Referring to 2 should now the interaction of the filter assembly 7 , the sigma-delta modulator 8th and the IQ modulator 9 be explained in more detail. The filter arrangement 7 consists of two parallel filter branches. A branch for the in-phase samples I 'and a branch for the square-wave samples Q'. The primary purpose of the filter assembly 7 is to prevent out-of-band emissions by means of pulse shaping. In order to reduce the total number of filter taps, an arrangement of up-sampling stages and pulse shaping filters was selected, with identical pulse shaping filters 15 at the entrance of each filter assembly 7 are provided. interpolation 16 . 17 are at the output of the pulse shaping filter 15 for converting and interpolating the values of the samples inserted thereby. It turned out that a cascade of filter stages 161 . 162 . 171 . 172 the best for interpolation is, with each filter level 161 . 162 . 171 . 172 just insert and interpolate a new sample between two existing samples.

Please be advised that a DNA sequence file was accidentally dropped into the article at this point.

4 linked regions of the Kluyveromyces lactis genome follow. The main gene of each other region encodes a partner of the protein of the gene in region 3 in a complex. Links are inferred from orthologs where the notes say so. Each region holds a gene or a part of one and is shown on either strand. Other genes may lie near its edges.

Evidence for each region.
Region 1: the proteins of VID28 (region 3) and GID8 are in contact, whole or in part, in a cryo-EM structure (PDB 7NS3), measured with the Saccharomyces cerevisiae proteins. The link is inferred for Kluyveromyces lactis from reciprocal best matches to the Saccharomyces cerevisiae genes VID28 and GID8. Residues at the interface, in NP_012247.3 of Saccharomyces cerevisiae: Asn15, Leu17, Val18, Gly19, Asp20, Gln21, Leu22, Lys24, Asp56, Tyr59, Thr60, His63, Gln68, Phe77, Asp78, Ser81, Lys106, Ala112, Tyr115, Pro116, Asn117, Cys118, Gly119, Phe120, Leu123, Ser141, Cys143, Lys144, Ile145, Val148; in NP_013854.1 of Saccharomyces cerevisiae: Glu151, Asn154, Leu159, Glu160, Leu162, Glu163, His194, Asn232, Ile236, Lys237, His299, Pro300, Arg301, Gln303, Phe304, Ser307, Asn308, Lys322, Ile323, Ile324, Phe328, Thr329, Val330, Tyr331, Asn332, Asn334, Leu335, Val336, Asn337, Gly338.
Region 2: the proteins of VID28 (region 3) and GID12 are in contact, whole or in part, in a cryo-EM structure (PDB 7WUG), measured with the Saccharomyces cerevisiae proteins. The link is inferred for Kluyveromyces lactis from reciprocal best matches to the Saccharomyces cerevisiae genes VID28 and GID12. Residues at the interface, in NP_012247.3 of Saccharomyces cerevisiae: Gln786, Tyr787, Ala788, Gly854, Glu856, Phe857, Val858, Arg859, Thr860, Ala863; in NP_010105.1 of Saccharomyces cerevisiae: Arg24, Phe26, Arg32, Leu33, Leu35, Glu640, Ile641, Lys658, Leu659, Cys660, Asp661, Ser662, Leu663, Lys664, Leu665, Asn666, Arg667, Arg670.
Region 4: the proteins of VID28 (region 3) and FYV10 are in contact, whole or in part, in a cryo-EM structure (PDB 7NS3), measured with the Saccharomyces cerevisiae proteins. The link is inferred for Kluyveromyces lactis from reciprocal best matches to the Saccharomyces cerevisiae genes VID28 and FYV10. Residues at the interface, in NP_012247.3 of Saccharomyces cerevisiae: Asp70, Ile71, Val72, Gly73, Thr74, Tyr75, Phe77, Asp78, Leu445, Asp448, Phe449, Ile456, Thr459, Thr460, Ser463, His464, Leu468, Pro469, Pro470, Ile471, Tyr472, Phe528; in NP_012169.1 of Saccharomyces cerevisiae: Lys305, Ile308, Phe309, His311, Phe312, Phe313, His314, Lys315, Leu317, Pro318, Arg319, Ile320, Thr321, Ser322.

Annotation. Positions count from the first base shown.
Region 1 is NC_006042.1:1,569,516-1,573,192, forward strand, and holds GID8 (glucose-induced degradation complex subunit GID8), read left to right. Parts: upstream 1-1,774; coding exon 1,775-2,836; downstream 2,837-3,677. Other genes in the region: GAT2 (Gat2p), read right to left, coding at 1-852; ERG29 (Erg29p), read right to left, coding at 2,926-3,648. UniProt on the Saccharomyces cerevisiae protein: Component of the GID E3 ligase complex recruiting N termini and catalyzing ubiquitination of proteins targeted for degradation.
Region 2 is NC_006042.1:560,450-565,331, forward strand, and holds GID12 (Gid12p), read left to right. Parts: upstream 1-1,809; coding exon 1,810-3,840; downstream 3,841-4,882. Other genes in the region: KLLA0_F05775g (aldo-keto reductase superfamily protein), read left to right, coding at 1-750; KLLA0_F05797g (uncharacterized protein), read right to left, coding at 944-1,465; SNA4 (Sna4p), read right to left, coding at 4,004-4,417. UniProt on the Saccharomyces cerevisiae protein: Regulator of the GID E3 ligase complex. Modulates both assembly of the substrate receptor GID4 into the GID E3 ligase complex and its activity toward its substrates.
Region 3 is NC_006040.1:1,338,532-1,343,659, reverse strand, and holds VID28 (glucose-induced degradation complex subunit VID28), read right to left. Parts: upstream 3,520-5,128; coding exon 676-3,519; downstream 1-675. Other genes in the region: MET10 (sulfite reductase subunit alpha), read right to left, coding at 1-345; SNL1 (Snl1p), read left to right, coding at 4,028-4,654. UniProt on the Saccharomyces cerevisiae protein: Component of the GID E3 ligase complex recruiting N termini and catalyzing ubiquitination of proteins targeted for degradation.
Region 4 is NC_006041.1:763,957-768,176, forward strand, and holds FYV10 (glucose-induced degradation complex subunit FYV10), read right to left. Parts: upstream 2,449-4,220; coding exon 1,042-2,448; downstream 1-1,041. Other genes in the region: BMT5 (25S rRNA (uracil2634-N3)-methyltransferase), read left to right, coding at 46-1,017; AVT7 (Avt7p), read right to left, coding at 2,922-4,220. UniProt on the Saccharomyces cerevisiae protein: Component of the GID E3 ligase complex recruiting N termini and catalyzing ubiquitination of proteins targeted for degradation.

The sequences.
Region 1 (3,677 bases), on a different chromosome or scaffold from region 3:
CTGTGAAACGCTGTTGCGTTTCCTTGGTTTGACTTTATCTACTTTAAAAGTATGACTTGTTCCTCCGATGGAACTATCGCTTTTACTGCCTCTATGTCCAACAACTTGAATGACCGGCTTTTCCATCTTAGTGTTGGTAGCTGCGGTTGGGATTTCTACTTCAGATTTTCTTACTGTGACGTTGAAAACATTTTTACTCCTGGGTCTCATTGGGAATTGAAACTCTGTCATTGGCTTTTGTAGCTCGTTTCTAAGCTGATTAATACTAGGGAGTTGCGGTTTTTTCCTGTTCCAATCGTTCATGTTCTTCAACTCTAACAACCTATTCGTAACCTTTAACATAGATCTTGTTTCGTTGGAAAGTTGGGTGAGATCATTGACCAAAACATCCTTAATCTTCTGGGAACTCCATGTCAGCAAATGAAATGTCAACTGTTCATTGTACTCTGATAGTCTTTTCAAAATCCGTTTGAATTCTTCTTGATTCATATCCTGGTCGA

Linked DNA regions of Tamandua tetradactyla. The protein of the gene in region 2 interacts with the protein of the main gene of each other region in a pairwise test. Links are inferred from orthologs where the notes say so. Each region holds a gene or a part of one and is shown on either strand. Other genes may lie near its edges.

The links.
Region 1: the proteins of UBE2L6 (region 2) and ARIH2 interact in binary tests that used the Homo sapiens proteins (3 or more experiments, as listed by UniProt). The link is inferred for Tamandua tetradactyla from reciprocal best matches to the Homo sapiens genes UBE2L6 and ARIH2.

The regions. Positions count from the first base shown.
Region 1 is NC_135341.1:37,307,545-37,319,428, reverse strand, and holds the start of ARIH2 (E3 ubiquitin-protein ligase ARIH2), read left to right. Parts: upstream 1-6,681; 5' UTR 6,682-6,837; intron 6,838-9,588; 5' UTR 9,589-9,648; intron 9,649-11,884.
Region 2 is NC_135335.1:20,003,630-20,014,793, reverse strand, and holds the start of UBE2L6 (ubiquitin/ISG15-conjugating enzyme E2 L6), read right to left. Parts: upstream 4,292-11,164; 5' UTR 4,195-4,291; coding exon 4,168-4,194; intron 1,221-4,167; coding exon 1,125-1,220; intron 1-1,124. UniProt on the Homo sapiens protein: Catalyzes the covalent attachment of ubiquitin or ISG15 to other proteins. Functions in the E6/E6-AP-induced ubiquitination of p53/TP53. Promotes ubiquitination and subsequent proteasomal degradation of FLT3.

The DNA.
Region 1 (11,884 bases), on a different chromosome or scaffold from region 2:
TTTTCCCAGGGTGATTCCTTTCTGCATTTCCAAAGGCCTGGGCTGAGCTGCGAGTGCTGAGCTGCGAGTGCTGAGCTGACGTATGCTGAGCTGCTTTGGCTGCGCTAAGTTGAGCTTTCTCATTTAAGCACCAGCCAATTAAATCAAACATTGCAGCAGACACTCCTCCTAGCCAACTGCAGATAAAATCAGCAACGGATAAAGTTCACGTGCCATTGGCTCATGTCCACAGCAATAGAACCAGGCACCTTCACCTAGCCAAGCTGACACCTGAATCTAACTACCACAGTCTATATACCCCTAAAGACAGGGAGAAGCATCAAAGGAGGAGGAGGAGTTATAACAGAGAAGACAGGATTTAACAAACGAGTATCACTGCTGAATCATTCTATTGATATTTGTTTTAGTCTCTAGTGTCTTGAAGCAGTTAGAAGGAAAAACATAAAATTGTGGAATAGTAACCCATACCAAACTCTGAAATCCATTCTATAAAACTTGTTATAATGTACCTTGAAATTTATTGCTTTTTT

By means of the pulse shaping filter 15 the component signals I ', Q' are first converted (up-sampled). The pulse shaping filters 15 are implemented as finite impulse response filters with root raised cosinus (RRC) properties with a data word width of sixteen bits at their outputs. Due to the upsampling, the sampling rate of each of the two component signals I ', Q' becomes the output of the pulse shaping filter 15 doubled to 7.68 mssps. The spectrally shaped signals are now from the cascade of the two digital interpolation filter stages 161 . 162 for the in-band signal component I 'and the cascade of the filter stages 171 . 172 for the quadrature component Q 'of the complex baseband signal is converted (up-sampled). In every filter stage 161 . 162 . 171 . 172 An interpolated sample is inserted between every two samples of the input signal such that the output data rate at the output of an interpolation filter is doubled with respect to the data rate at the input of each filter stage. The interpolation filter stages 161 . 162 . 171 . 172 are implemented as half-band filters and are also used to suppress the image of the RRC filter which appears when the sampling rate of a factor is increased by two. After two upsampling, each time by a factor of two, the sample rate of the output signal is the last filter stages 162 . 172 30.72 Msps. In this embodiment, the interpolation filter stages do not change the bit width of their samples, so that at the output of the filter stages 161 . 162 . 171 . 172 the bit width is still sixteen bits.